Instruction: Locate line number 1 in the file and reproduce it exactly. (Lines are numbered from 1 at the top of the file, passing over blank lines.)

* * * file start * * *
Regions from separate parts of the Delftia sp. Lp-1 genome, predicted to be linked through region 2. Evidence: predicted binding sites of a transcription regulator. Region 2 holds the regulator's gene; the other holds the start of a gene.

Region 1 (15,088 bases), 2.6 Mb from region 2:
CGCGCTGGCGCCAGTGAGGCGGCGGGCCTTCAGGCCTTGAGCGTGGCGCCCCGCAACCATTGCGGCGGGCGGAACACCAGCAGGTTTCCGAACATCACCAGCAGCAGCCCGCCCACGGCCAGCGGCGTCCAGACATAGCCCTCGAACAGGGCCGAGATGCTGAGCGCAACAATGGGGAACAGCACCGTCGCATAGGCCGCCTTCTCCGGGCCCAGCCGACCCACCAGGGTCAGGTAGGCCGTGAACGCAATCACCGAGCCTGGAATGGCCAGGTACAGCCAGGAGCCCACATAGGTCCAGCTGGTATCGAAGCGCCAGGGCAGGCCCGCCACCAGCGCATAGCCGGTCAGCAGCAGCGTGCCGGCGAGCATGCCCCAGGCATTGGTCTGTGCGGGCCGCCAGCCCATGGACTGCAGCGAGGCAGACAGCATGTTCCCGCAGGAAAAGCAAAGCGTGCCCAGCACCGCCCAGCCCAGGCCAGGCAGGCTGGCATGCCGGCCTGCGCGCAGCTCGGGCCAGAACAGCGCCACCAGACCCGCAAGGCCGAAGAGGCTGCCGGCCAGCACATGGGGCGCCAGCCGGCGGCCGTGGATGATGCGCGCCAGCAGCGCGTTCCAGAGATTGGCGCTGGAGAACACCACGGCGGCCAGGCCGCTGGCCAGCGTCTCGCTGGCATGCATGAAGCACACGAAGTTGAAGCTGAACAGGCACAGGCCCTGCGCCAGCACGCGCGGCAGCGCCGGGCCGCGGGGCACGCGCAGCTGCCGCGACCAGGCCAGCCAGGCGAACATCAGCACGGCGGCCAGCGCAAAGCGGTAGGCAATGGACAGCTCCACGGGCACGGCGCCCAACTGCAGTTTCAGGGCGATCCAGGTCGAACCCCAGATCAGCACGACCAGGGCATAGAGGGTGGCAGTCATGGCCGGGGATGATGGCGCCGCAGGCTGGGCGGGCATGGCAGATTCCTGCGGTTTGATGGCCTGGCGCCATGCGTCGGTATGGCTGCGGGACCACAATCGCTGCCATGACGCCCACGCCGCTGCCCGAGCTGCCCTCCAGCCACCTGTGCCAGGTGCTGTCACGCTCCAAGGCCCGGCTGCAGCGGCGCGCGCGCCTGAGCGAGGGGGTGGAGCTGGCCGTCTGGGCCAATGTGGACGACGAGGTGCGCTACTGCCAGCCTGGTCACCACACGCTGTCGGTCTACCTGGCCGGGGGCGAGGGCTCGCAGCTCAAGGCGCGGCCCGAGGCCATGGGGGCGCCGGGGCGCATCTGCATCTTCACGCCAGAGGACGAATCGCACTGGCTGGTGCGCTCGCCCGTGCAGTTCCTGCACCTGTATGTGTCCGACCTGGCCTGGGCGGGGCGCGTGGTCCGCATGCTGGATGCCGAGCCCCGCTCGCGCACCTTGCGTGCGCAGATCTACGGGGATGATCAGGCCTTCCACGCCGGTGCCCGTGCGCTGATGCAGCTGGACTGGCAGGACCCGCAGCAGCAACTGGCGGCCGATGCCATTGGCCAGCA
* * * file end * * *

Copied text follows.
Regions from separate parts of the Delftia sp. Lp-1 genome, predicted to be linked through region 2. Evidence: predicted binding sites of a transcription regulator. Region 2 holds the regulator's gene; the other holds the start of a gene.